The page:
Commuters know only too well: the congested rail network is causing more and more incidents and delays. ETH doctoral candidate Steffen Schranil has developed a method that allows the duration of disruptions to be predicted early and reliably.
Last year, the trains of Swiss Federal Railways (SBB) were frequently late. Dense timetables and heavily used routes leave little leeway. As a result, even minor malfunctions or construction sites can throw the schedule out of sync - with negative consequences for the customer. "It is almost impossible to avoid rail disruptions completely, but they can be managed more effectively," says Steffen Schranil, traffic engineer and, until recently, a doctoral candidate at ETH Zurich’s Institute for Transport Planning and Systems. In his dissertation, Schranil tackled the issue of whether and how rail disruptions can be determined early and reliably - reliably enough to be able to draw conclusions about the expected duration of the disruption.
Predictable rail operations
Most rail disruptions are recurring events with a limited impact and duration, such as jammed doors or damaged tracks. More serious and longer incidents such as derailments are fairly rare in comparison. "This is not just a fundamental requirement for stable rail operations - it also allows us to manage rail disruptions more effectively," explains the traffic engineer. In theory, this also makes it possible to predict disruptions.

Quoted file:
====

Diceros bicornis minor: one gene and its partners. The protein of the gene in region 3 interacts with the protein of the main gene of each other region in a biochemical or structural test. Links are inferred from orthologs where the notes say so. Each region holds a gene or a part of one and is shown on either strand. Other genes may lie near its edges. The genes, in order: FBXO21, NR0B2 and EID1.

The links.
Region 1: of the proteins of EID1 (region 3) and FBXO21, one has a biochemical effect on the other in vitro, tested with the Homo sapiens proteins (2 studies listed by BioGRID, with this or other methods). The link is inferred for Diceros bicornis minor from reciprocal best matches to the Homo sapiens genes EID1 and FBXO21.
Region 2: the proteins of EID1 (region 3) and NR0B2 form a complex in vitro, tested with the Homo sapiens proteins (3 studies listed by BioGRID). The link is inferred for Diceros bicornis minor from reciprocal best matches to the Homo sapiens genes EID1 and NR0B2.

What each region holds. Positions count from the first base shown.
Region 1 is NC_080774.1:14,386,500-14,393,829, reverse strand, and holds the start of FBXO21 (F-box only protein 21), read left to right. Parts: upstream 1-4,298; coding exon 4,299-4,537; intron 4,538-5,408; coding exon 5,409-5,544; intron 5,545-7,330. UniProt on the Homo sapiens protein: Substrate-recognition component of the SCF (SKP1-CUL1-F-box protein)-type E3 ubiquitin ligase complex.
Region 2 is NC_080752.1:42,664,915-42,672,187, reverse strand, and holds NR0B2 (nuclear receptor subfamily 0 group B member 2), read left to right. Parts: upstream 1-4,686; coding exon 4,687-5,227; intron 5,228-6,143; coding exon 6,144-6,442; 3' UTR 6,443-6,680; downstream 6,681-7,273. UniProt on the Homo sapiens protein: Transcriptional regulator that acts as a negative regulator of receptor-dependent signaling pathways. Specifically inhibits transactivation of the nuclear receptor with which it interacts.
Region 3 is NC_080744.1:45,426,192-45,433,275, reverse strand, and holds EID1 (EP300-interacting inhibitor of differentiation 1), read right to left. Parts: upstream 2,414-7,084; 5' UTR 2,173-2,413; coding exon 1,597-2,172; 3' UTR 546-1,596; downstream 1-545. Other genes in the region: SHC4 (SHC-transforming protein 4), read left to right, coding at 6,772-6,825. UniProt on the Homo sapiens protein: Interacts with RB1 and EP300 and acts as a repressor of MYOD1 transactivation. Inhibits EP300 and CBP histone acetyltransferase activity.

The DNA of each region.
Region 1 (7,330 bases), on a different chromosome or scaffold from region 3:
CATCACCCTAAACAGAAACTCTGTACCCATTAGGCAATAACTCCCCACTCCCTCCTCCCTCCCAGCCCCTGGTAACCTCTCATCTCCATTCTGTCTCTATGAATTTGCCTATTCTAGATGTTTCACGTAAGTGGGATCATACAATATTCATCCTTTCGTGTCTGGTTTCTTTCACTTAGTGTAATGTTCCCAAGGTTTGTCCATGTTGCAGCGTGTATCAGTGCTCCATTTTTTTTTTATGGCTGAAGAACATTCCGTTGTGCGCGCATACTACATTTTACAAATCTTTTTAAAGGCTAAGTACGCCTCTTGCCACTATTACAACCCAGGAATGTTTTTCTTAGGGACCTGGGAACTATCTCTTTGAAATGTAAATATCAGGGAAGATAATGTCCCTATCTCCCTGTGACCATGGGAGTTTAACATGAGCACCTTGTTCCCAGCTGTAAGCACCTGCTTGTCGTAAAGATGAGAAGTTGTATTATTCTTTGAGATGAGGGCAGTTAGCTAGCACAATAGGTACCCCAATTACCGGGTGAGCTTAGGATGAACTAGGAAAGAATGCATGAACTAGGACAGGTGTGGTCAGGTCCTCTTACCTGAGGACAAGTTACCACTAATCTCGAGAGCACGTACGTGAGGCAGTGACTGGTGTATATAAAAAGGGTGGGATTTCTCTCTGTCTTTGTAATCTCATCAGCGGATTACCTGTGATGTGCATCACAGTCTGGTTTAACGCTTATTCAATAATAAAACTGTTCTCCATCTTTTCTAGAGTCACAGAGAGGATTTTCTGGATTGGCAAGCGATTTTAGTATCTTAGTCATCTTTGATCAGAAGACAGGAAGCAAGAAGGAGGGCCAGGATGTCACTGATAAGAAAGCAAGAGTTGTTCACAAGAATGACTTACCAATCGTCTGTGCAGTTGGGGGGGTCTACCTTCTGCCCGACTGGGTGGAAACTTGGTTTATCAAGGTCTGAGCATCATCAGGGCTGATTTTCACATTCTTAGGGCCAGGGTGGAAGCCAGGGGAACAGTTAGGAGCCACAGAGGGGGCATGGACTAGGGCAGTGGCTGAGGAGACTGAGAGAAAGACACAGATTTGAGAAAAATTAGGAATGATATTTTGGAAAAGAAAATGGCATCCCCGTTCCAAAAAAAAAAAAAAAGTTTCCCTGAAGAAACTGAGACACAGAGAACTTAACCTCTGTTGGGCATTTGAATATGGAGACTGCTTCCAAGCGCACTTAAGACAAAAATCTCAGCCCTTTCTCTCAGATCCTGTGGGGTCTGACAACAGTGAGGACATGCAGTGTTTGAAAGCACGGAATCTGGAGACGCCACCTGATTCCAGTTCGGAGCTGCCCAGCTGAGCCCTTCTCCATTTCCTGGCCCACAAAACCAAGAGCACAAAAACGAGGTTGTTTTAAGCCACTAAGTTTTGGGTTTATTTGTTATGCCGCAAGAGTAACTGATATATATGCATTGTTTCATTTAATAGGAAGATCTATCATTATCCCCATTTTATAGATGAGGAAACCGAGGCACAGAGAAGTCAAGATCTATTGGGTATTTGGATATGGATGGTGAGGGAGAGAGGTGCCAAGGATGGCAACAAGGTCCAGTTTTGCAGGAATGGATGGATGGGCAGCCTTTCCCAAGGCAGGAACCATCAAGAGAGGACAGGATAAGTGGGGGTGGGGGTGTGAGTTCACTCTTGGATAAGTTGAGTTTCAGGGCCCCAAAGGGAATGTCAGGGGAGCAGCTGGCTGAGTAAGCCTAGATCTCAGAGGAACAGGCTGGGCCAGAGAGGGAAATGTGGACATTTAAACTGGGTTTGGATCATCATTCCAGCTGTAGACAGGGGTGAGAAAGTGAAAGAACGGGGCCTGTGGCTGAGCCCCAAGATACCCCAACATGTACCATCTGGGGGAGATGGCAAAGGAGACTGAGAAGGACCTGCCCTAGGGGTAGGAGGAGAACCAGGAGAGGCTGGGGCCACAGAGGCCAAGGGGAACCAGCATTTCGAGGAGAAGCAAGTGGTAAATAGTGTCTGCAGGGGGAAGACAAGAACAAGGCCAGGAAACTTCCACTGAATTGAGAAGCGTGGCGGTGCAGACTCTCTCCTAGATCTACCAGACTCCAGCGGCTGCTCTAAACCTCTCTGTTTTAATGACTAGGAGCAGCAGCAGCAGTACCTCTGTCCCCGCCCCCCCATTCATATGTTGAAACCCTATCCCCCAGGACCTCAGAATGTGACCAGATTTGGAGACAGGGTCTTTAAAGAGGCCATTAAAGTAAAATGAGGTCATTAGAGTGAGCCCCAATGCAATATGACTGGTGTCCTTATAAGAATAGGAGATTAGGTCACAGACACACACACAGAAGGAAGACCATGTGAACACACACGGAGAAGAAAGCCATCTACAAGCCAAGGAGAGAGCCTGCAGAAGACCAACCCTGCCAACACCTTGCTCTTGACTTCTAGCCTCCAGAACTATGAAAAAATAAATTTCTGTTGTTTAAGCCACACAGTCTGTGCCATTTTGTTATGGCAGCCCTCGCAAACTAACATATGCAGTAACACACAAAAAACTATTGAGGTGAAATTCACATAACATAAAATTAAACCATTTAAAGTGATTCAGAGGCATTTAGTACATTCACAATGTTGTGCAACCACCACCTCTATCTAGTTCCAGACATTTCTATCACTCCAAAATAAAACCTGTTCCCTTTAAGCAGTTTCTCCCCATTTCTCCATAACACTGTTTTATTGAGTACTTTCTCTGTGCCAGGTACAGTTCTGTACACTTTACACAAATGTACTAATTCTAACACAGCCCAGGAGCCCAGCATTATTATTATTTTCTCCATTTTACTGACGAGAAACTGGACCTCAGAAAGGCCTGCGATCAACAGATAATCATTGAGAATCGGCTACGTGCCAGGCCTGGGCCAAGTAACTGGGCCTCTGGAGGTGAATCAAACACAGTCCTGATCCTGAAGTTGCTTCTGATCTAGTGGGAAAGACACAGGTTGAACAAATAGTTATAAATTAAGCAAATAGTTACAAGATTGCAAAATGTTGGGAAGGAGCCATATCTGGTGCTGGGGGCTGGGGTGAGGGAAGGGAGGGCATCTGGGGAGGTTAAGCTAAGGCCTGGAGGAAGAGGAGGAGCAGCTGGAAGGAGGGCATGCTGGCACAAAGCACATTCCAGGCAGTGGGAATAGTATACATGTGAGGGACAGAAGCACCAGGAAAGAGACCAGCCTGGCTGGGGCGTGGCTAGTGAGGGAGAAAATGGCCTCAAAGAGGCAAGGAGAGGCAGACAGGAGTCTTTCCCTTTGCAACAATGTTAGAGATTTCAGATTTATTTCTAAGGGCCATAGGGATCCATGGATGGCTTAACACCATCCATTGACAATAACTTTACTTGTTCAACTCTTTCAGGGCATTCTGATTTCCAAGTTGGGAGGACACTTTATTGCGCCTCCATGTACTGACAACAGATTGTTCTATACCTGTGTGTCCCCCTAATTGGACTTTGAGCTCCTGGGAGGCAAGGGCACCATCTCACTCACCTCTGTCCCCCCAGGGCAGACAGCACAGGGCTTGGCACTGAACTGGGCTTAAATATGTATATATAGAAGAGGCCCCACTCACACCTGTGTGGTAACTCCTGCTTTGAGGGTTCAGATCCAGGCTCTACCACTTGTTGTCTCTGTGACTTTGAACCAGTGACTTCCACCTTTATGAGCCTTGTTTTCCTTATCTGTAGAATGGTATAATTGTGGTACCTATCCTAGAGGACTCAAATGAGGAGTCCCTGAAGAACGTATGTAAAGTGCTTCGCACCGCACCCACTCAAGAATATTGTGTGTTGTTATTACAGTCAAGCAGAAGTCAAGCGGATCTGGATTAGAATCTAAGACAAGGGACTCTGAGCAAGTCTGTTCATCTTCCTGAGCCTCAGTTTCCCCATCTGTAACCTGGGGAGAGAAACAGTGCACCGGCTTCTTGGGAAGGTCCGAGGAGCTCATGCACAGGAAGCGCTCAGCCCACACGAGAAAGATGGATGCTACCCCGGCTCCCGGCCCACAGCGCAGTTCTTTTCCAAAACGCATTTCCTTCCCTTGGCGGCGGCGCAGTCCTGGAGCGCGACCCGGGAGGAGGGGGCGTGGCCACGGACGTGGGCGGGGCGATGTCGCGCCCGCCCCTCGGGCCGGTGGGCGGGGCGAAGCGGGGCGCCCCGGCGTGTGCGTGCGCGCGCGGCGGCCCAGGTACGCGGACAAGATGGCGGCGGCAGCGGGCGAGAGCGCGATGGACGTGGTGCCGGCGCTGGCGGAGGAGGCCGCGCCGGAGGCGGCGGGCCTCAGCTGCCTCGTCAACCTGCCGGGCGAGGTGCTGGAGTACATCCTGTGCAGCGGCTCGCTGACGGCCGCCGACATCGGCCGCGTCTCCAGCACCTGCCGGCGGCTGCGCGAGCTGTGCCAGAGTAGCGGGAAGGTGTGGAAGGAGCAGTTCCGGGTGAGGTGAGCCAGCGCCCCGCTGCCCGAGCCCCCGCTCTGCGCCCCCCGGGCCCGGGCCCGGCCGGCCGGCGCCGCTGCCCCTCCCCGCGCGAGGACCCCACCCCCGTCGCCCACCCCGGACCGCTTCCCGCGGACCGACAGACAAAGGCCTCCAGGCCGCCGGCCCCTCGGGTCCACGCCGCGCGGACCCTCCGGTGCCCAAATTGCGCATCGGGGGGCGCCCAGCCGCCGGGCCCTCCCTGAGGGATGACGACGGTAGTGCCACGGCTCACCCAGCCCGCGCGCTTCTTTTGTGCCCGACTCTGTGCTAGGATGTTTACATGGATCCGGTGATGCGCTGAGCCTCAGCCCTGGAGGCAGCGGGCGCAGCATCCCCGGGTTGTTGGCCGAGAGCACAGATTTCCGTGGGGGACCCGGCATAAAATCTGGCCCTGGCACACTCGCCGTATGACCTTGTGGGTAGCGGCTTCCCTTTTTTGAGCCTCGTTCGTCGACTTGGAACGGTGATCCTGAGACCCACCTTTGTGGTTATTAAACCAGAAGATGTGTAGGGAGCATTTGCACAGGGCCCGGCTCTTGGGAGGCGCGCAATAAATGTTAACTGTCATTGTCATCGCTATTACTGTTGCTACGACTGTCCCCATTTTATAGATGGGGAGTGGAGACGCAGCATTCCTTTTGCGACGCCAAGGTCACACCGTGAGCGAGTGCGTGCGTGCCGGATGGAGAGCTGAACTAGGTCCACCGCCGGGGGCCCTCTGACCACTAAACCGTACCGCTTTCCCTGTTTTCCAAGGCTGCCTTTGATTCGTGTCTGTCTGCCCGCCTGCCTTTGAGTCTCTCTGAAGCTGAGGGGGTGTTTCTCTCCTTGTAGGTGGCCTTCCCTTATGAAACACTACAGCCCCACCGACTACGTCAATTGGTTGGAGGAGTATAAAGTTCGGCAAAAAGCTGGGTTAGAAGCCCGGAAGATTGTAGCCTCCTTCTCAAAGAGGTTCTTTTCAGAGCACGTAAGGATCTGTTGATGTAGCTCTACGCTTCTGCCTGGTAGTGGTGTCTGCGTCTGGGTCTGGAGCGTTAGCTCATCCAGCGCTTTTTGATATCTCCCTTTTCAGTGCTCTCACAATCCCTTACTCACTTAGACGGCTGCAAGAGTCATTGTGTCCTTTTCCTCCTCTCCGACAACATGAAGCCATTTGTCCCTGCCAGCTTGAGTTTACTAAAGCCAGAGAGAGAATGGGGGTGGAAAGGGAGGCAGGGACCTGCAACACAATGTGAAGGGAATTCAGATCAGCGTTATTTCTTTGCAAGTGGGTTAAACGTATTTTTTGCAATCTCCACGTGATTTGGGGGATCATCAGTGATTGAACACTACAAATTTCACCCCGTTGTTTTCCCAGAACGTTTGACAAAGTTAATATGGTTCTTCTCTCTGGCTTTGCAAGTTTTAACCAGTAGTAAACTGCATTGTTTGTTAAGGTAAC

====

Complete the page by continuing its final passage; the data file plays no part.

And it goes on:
Schranil’s method is based on a statistical analysis of previous incidents and the processes used to resolve them. The data was provided by SBB, Deutsche Bahn and a number of urban rail operators. Before being able to compare disruptions in the different rail systems, the researcher had to clarify the terminology. There are basically two types of disruptions: technical and operational disruptions. Examples of technical disruptions include broken air conditioning systems, faulty traction units and the notorious signal box malfunctions. These can affect the timetable and lead to delayed trains or missed connections: such deviations from the timetable are called operational disruptions. However, operational disruptions can also occur without technical causes, such as when a group of passengers is blocking a train that is ready to depart.
On the basis of these two definitions, Schranil categorised numerous technical and operational disruptions according to their type and duration and looked for statistical patterns. He also analysed the time-related consequences of different disruptions, including the measures and processes that were needed to resolve the incidents. His aim: to calculate the probability of each event exceeding or falling below a certain duration. This has made it possible to draw conclusions such as: 80 percent of all traction unit malfunctions last for a maximum of 15 minutes. Specific information about a major disruption - such as the cause or the exact location - is also taken into account in the prediction process in order to increase the level of accuracy. This allows the duration of technical disruptions as well as the time-related consequences for rail operations to be predicted even more precisely.